It’s not often a museum puts a whole city on the travelers map, making it a destination in itself. When the Guggenheim opened in 1997 it rejuvenated Bilbao and is very much tied into this city’s newfound energy. I went with three friends as a day trip from San Sebastian, just to visit the Guggenheim, picturing Bilbao as an industrial, ugly city. Yet, Bilbao is underrated, it’s a city on the move, and we were surprised to like it as much as we did. In fact I‘d love to go back and spend more time there.
The Guggenheim may be the star, but the Museo Bellas Artes is considered an excellent Fine Arts Museum, located in Iturrizar Park.
Other options for lunch or dinner near the Guggenheim are: Michelin starred Zortziko for fine dining with a creative twist or the perennially popular Café Iruna for a more casual meal located opposite the Jardines de Albia.
The Basque country can be quite rainy, especially in the winter months. The best time to visit is late April through October, though July and August can be very crowded. I'd pack a rain jacket regardless as there is always a chance for wet weather in Northern Spain!
The Main Event: Wow! The Guggenheim Bilbao lives up to its hype and deserves the throng of visitors it has attracted from day one. I’m sure you know it was designed by Frank Gehry, I’m guessing you have seen pictures, but nothing prepares you for the architectural extravaganza that this limestone, glass, and titanium, building delivers. No exaggeration, it is awe-inspiring. You need time to take it all in, plan on walking around the exterior before you even enter the museum. (Make sure you cross the bridge to see the building from the other side.) From the moment you are greeted by Jeff Koon’s larger than life flower “Puppy” at the entrance you know this is going to be a fun museum! (Also outside is Louise Bourgeois 30 ft. spider “Maman” - less cute, but no less dramatic.)
Inside: While the architecture may be the star here, the contemporary art inside is worth a visit, especially Richard Serra’s permanent installation “The Matter of Time”. Located in the largest gallery, this warehouse size room houses eight monumental sculptures Serra designed for the Guggenheim. This is a very interactive installation: you are meant to wander in the sculptures, even getting lost in the maze of one of the larger pieces. Children were running around, people were singing and humming as they walked through to hear the echoing effect. Also of interest is another site-specific installation, Truisms, by the artist Jenny Holzer. These poignant one-liners, blinking on nine vertical, double sided L.E.D. display boards, alternate between Spanish, Basque and English. Take time to explore the current exhibitions and grab a coffee in the café if you need to refuel.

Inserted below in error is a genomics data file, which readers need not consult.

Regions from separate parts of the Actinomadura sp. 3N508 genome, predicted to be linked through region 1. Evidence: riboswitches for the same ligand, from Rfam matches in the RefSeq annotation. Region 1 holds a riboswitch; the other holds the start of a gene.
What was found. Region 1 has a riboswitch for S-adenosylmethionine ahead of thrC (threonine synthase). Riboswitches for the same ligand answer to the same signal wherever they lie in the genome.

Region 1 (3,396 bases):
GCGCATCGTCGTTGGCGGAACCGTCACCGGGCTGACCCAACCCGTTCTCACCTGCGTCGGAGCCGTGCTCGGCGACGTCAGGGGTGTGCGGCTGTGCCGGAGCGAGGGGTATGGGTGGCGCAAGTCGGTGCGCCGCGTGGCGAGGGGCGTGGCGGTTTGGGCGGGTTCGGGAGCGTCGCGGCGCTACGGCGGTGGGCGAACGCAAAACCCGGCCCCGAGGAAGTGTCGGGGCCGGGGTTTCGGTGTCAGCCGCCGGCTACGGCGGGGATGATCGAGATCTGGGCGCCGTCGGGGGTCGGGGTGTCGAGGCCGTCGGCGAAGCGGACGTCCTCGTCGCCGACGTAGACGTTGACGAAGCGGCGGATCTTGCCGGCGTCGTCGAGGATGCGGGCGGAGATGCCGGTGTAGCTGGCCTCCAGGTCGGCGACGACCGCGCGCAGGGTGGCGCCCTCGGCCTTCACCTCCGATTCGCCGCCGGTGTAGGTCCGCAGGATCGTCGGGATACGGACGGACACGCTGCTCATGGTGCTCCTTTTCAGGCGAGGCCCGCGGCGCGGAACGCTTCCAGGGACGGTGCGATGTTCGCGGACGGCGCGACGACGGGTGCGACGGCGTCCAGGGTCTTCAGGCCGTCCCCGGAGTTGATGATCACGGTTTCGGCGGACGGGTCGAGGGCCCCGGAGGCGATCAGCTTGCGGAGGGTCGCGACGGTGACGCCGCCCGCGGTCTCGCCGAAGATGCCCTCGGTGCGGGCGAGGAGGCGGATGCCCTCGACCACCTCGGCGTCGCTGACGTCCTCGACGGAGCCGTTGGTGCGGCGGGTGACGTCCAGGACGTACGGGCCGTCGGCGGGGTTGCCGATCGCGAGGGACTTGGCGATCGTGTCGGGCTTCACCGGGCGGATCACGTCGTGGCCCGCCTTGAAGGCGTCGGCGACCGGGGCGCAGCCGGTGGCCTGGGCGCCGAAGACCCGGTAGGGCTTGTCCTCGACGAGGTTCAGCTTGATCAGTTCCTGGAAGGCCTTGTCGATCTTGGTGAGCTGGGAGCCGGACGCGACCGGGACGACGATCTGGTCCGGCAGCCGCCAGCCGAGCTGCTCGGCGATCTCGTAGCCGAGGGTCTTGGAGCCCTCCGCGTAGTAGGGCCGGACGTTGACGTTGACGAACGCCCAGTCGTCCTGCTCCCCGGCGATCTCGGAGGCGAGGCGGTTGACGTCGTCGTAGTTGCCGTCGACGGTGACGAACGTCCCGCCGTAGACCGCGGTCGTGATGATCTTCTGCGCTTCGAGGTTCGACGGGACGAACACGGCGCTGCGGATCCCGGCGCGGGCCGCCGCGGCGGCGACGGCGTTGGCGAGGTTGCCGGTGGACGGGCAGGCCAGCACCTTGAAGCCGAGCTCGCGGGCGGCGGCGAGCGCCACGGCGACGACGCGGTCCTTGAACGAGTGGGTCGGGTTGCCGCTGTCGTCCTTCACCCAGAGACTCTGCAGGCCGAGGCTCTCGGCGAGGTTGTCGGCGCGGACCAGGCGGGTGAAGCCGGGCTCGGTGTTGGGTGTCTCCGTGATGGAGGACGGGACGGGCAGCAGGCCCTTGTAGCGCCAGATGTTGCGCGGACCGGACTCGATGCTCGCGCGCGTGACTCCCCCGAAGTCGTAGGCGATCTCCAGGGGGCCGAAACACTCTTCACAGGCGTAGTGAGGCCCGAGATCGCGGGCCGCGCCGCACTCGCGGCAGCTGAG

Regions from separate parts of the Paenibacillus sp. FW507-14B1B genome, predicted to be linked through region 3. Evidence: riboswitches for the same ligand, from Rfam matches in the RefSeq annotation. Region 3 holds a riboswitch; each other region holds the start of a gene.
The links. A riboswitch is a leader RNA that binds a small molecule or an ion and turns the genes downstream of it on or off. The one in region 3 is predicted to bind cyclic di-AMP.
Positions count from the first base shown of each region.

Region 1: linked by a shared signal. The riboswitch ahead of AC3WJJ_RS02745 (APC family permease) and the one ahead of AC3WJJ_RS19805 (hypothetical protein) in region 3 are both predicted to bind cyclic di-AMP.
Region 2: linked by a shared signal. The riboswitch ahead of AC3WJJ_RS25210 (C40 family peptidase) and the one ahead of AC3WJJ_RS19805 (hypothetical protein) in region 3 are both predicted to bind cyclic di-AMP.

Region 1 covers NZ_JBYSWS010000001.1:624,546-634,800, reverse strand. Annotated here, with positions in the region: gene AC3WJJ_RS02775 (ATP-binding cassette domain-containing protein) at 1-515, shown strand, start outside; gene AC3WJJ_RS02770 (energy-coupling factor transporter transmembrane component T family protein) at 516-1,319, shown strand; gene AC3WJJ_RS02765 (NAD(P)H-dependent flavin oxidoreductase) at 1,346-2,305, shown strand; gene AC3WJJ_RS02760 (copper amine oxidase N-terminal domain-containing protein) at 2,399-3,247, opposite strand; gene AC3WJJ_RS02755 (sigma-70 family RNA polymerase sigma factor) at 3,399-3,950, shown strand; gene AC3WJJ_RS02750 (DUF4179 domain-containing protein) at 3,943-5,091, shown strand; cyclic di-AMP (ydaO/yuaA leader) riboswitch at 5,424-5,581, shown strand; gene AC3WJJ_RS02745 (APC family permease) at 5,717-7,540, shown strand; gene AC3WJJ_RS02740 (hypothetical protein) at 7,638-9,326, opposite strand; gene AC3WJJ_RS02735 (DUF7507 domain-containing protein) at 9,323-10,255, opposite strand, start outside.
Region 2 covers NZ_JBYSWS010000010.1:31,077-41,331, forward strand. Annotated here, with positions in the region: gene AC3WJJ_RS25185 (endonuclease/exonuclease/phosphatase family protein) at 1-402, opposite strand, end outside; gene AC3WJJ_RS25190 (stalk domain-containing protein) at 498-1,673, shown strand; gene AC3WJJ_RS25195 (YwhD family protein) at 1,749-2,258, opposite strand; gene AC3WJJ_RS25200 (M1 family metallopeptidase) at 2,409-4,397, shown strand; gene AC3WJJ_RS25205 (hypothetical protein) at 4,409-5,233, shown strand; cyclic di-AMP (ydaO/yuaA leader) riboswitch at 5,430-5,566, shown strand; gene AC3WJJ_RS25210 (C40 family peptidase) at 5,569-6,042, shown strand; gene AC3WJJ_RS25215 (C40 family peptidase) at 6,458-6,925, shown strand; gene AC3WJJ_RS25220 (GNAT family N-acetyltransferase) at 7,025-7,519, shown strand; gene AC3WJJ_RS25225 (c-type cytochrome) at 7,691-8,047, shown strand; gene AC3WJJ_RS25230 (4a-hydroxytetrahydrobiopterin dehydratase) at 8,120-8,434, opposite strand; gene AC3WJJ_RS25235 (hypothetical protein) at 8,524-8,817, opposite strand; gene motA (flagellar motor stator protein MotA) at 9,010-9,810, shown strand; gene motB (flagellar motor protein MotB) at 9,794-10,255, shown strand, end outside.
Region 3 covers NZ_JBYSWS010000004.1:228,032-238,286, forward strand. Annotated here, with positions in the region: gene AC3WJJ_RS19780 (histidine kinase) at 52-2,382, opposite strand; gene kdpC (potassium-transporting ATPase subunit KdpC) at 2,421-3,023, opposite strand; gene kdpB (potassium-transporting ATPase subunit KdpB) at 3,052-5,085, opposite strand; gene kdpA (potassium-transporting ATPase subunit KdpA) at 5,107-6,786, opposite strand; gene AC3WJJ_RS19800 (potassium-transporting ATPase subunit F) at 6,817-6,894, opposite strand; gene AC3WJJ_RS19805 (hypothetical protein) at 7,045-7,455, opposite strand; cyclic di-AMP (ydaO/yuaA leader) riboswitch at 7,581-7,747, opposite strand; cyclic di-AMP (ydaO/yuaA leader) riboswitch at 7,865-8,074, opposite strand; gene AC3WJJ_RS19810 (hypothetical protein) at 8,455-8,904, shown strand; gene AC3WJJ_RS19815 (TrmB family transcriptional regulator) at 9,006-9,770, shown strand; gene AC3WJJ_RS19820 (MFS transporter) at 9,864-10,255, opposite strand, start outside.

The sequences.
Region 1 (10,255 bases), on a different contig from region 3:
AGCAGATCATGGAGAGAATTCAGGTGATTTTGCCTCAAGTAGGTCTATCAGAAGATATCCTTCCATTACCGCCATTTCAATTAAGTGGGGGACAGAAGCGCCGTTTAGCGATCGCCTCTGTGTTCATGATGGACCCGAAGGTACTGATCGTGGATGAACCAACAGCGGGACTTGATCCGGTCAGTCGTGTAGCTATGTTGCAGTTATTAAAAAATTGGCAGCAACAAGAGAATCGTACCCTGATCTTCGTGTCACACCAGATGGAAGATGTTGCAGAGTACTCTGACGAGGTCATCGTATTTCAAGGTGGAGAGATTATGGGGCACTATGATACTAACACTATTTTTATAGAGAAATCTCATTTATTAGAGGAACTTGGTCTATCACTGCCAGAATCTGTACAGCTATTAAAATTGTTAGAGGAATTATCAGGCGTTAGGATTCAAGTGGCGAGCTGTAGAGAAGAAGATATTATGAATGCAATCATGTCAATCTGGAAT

Lunch: It was raining when we left the museum and we were hungry so we went directly across the street to Serantes for excellent fresh seafood. (If we hadn’t been eating pinchos in San Sebastian for the past three days we may have gone to some of the pinchos bars in the old quarter.)
Stroll: Walk south from the Guggenheim along the Nervion River towards the Casco Viejo, the old quarter of Bilbao. This walk highlights the juxtaposition of old and new that you are constantly surprised by during a visit to Bilbao. Walk across Santiago’s Calatrava’s Zubizuri Bridge (commonly referred to as the White Bridge.) Everywhere is an exciting example of urban renewal and interesting architecture. Upon arriving at the old quarter, called Los Siete Calles, it once consisted of just seven streets, make your way to El Mercado de la Ribera, Europe’s largest indoor food market. Check out Santiago Cathedral and the Museo Vasco to learn more about Basque culture. Wander the seven streets and check out the shops.
For Next Time: If we had more time we would have liked to take the Funicular to the top of Artxanda Mountain for great views of the city.
- A Daytripper itinerary 10.16.14